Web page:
Research Papers:

Cysts mark the early stage of metastatic tumor development in non-small cell lung cancer

Chitra Thakur _, Ulf R. Rapp and Thomas Rudel

PDF  |  HTML  |  Supplementary Files  |  How to cite

Oncotarget. 2018; 9:6518-6535. https://doi.org/10.18632/oncotarget.23785

Metrics: PDF 1336 views  |   HTML 2037 views  |   ?  


Chitra Thakur1,2, Ulf R. Rapp1,3 and Thomas Rudel4

1Cancer Metastasis Group, Department of Molecular Biology, Max Planck Institute of Biochemistry, Martinsried 82152, Germany

2Department of Pharmaceutical Sciences, Eugene Applebaum College of Pharmacy and Health Sciences, Wayne State University, Detroit, Michigan 48201, USA

3Department of Lung Development and Remodeling, Max Planck Institute for Heart and Lung Research, Member of the German Center for Lung Research (DZL), Bad Nauheim 61231, Germany

4Department of Microbiology, Biocenter, University of Wuerzburg, Wuerzburg D-97074, Germany

Correspondence to:

Chitra Thakur, email: [email protected]

Keywords: lung cancer; metastasis; cysts; lineage tracing; dedifferentiation

Received: August 19, 2017     Accepted: December 24, 2017     Published: December 30, 2017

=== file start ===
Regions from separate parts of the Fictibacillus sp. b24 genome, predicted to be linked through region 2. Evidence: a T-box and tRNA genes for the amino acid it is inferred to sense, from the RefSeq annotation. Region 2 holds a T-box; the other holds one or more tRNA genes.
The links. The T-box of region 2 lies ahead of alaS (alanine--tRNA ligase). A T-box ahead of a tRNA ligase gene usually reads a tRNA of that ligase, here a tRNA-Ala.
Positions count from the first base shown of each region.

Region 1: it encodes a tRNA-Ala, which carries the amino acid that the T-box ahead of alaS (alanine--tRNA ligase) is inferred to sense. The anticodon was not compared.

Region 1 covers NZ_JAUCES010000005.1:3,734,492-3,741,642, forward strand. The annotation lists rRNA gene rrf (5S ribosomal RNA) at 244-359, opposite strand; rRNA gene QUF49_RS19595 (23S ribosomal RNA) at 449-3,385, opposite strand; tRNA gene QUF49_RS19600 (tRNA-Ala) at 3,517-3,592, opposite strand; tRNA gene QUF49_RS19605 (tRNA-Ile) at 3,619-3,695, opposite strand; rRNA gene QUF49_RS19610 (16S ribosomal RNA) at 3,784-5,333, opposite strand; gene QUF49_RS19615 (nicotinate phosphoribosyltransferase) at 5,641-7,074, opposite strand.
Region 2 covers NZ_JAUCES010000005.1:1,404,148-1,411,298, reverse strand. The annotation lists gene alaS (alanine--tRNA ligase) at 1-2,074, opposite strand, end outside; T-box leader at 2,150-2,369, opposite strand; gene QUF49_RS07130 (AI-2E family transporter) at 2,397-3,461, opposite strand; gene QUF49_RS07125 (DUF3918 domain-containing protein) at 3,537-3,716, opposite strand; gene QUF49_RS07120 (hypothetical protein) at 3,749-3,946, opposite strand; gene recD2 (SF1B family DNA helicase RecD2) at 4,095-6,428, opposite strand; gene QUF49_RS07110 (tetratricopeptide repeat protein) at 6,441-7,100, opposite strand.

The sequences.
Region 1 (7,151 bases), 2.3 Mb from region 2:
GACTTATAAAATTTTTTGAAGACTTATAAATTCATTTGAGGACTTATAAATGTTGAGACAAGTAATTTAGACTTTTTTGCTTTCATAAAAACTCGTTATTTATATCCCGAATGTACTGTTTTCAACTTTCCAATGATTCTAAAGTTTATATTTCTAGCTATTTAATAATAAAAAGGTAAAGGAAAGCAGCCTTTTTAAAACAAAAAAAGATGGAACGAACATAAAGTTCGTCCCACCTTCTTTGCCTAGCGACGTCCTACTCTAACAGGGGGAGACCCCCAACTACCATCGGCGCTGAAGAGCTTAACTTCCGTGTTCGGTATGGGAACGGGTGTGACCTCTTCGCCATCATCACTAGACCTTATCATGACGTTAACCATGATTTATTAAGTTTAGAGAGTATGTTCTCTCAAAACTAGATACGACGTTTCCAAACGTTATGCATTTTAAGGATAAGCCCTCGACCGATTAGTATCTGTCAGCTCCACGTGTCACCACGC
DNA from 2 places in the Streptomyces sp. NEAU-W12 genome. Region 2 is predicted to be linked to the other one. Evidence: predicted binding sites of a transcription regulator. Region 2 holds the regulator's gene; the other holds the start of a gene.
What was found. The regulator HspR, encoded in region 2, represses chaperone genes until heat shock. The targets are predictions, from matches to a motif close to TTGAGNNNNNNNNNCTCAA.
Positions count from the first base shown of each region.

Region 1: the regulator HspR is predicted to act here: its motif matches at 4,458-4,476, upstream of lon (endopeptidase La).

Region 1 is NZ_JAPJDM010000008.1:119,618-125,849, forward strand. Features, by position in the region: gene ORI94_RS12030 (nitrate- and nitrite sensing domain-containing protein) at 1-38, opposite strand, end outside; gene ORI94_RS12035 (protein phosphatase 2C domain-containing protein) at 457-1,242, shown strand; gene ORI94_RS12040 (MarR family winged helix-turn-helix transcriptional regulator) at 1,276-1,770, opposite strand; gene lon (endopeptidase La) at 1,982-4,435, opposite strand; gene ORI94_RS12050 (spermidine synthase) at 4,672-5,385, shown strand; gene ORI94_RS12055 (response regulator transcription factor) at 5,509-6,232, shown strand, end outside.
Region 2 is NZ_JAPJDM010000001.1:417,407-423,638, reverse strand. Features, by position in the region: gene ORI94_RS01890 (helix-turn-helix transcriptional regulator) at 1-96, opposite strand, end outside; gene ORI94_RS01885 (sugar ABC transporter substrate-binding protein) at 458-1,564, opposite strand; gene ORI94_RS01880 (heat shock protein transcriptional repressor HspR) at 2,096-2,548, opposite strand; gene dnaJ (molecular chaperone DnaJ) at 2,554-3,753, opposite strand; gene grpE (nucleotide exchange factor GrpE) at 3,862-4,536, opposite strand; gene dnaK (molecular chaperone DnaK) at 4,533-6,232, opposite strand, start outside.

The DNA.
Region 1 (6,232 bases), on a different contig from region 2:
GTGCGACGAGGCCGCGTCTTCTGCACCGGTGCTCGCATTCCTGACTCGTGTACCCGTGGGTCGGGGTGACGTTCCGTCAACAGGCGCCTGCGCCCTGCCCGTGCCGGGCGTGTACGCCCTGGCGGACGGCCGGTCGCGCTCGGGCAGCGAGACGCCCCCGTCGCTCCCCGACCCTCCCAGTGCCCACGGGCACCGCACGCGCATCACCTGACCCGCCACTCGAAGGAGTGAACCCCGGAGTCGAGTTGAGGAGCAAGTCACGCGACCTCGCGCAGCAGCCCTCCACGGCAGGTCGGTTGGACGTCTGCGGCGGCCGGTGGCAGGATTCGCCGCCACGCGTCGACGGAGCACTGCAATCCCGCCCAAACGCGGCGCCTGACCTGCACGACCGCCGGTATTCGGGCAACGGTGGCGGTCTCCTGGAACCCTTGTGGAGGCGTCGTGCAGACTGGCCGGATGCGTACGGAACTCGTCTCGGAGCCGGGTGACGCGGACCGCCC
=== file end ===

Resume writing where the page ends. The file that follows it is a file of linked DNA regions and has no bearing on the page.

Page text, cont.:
Identifying metastatic tumor growth at an early stage has been one of the biggest challenges in the treatment of lung cancer. By genetic lineage tracing approach in a conditional model of Non-Small Cell Lung Cancer (NSCLC) in mice, we demonstrate that cystic lesions represent an early stage of metastatic invasion. We generated a mouse model for NSCLC which incorporated a heritable DsRed fluorescent tag driven by the ubiquitous CAG promoter in the alveolar type II cells of the lung. We found early cystic lesions in a secondary organ (liver) that lacked the expression of bona fide lung makers namely Scgb1a1 and surfactant protein C Sftpc and were DsRed positive hence identifying lung as their source of origin. This demonstrates the significant potential of alveolar type II cells in orchestrating the process of metastasis, rendering it as one of the target cell types of the lung of therapeutic importance in human NSCLC.

Creative Commons License All site content, except where otherwise noted, is licensed under a Creative Commons Attribution 4.0 License.
PII: 23785